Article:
average, lower, upper = self.average_error(line)
        if box_error:
            plt.fill_between(domain, lower, upper, facecolor=color, color="none", alpha=0.1)
        return plt.plot(domain, average, color=color)[0]

    def graph_times(self, plt, axis, box_error=True, legend=True, title=None):
        lines = [
            self.graph_time(plt, axis, color, box_error=box_error)
            for axis, color in zip(axis, self.colors)
        ]
        if title is not None and 'set_title' in dir(plt):
            plt.set_title(title)
        if legend and 'legend' in dir(plt):
            plt.legend(lines, self.functions, loc=0)
        return lines


    def time_input(self, input, amount=10):
        domain = list(self.domain)
        return [
            [
                [input(function, amount=x) for x in domain]
                for _ in range(amount)
            ]
            for function in self.functions
        ]

    def time_inputs(self, amount=10):
        return (
            self.time_input(input, amount=amount)
            for input in self.inputs
        )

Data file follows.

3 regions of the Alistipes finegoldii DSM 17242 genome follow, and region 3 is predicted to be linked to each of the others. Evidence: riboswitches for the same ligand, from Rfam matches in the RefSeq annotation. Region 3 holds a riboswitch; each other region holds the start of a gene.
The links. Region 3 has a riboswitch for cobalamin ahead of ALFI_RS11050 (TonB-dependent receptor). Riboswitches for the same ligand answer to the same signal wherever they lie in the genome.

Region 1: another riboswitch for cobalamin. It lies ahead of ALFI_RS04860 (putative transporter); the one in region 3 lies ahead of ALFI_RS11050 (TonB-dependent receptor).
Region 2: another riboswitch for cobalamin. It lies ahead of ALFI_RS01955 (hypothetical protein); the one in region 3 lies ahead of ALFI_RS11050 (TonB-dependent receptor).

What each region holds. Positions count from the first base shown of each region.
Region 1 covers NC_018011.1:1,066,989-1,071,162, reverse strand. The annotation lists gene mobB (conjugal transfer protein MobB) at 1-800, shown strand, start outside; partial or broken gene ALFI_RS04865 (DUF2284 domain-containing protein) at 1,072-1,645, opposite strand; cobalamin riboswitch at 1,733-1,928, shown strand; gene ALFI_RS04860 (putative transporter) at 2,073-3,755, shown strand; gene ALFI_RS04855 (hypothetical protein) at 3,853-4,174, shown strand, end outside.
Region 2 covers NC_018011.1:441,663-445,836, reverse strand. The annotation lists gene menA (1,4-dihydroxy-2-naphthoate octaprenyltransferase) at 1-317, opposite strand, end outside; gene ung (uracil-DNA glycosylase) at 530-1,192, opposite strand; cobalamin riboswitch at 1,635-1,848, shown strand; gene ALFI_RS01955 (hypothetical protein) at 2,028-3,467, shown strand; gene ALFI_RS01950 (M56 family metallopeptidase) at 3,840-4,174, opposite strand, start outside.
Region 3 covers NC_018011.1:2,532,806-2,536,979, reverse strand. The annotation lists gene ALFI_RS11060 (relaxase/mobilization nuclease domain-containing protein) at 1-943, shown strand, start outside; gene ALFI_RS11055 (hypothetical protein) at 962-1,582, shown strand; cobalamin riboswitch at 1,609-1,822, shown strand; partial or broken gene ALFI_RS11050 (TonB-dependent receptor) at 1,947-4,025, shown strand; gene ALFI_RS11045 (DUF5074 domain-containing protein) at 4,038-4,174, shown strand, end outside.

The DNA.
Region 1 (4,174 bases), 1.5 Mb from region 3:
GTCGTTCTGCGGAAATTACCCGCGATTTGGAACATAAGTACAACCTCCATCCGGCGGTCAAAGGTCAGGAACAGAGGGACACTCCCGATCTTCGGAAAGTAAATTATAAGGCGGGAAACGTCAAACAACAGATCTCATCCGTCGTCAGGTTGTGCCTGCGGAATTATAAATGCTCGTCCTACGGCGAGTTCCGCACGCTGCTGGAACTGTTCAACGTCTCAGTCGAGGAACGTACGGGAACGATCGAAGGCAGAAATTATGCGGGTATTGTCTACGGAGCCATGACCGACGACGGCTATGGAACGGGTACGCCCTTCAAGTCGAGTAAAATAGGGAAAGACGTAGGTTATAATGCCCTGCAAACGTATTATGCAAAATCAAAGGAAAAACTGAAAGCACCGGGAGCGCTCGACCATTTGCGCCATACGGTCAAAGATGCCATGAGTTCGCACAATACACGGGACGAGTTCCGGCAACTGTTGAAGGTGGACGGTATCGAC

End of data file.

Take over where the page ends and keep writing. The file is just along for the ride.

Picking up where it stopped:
def plot_axis(self, plt, input, amount=10, box_error=True, legend=True, title=None):
        time = self.time_input(input, amount=amount)
        return self.graph_times(plt, time, box_error=box_error, legend=legend, title=title)

    def plot_axes(self, plts, amount=10, box_error=True, legend=True, show_titles=False):
        times = self.time_inputs(amount=amount)
        titles = iter(self.titles if show_titles else [])
        return [
            self.graph_times(plt, time, box_error=box_error, legend=legend, title=next(titles, None))
            for plt, time in zip(plts, times)
        ]

Both of the functions _average_and_error_area and _average_and_error_line are there as I originally used errorbar rather than fill_between. And may add this back as an option.

Where this is an example of how I would compare using append and a list comprehension:

from itertools import islice

class UnoptimisedRange(object):
    def __init__(self, size):
        self.size = size

    def __getitem__(self, i):
        if i >= self.size:
            raise IndexError()
        return i

def list_comp(iterable):
    return [i for i in iterable]

def list_append(iterable):
    a = []
    append = a.append
    for i in iterable:
        append(i)
    return a

import matplotlib.pyplot as plt
from graphtimer import time, flat, GraphTimer

class Timer(GraphTimer):
    functions = [
        'list_comp',
        'list_append',
    ]
    inputs = [
        time('from __main__ import {} as fn; a = range({})', number=100),
        time('from __main__ import {} as fn; a = list(range({}))', number=100),
        time('from __main__ import {} as fn, UnoptimisedRange as range; a = range({})', number=100),
    ]
    domain = list(range(0, 10001, 1000))
    titles = [
        'Range',
        'List',
        'Unoptimised',
    ]

def main():
    fig, axs = plt.subplots(nrows=2, ncols=2, sharex=True)
    Timer().plot_axes(flat(axs), amount=10, show_titles=True)
    plt.show()

if __name__ == '__main__':
    main()